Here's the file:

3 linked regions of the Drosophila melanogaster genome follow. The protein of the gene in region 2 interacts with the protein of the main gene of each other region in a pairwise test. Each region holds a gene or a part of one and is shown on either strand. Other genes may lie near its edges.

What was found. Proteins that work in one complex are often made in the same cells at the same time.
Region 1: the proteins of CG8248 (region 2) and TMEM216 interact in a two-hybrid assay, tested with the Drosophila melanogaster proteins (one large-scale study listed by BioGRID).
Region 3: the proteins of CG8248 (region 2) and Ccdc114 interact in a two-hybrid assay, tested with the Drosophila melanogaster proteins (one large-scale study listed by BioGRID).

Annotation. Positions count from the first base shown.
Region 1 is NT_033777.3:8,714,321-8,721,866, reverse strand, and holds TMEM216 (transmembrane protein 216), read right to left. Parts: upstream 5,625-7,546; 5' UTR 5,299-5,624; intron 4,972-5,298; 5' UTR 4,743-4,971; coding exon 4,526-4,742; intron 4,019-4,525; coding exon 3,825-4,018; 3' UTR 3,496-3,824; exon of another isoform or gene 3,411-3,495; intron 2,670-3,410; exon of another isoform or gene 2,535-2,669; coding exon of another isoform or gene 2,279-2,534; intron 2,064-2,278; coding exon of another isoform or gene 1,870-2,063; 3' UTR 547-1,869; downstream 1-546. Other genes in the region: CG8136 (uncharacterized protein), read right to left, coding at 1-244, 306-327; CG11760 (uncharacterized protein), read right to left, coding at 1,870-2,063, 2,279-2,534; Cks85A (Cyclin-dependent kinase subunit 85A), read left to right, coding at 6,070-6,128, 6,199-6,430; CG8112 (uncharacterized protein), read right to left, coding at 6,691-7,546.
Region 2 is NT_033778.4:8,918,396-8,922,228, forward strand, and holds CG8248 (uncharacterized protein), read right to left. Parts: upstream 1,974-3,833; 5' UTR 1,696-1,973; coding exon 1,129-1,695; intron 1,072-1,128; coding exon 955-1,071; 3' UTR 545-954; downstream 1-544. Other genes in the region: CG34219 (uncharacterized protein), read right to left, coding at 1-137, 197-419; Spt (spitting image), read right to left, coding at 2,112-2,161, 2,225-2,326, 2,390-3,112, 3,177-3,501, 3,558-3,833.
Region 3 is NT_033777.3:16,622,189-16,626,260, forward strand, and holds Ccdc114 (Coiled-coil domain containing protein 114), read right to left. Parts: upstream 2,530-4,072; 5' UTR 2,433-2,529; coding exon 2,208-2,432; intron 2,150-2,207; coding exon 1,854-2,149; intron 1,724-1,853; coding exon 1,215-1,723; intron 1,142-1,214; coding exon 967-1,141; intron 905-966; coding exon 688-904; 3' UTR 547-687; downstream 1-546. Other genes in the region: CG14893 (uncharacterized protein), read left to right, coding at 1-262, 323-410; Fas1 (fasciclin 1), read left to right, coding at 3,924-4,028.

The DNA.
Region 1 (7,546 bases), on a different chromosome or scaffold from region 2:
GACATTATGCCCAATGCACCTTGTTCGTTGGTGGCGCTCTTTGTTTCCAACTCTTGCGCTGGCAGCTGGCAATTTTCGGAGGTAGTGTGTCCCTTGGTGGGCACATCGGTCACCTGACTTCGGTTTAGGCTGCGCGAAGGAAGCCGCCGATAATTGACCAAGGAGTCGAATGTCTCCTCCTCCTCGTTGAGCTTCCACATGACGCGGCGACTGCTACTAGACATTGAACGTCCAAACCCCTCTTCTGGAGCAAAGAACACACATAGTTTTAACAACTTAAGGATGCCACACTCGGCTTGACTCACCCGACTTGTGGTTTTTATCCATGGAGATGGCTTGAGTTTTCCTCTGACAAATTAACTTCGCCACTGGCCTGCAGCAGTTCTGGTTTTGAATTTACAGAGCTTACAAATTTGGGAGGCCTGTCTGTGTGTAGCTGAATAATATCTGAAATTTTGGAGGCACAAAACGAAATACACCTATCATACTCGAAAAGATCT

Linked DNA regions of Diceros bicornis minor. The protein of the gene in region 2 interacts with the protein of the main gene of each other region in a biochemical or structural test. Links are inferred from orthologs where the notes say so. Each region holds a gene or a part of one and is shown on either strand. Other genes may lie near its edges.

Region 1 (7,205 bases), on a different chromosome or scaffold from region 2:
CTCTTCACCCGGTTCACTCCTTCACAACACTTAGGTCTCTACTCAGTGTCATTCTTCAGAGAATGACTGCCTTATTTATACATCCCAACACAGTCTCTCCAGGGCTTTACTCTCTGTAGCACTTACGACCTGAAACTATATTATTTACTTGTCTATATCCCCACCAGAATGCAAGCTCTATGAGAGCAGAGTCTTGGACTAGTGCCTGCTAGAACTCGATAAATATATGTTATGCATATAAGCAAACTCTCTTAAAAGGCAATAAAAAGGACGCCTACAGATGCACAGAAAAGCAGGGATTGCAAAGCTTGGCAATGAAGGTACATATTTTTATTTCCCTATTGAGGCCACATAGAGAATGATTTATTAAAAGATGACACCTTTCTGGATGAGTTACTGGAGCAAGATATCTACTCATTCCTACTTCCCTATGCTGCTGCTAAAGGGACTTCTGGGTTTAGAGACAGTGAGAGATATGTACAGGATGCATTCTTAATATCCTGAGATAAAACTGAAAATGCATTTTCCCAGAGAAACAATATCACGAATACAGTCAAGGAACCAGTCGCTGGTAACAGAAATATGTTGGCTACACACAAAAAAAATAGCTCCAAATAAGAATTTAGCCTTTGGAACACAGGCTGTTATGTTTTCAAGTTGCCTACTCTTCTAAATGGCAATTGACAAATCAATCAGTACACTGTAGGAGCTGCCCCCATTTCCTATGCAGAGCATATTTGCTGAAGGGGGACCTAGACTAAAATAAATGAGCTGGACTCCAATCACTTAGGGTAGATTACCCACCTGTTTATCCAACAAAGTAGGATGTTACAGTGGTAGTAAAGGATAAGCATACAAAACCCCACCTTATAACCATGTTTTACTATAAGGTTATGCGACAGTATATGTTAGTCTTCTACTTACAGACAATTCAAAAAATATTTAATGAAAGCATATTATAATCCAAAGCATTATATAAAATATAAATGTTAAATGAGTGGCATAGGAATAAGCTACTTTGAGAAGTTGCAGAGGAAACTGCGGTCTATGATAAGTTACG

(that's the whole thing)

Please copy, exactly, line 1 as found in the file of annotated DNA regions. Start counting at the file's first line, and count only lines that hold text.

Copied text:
3 linked regions of the Drosophila melanogaster genome follow. The protein of the gene in region 2 interacts with the protein of the main gene of each other region in a pairwise test. Each region holds a gene or a part of one and is shown on either strand. Other genes may lie near its edges.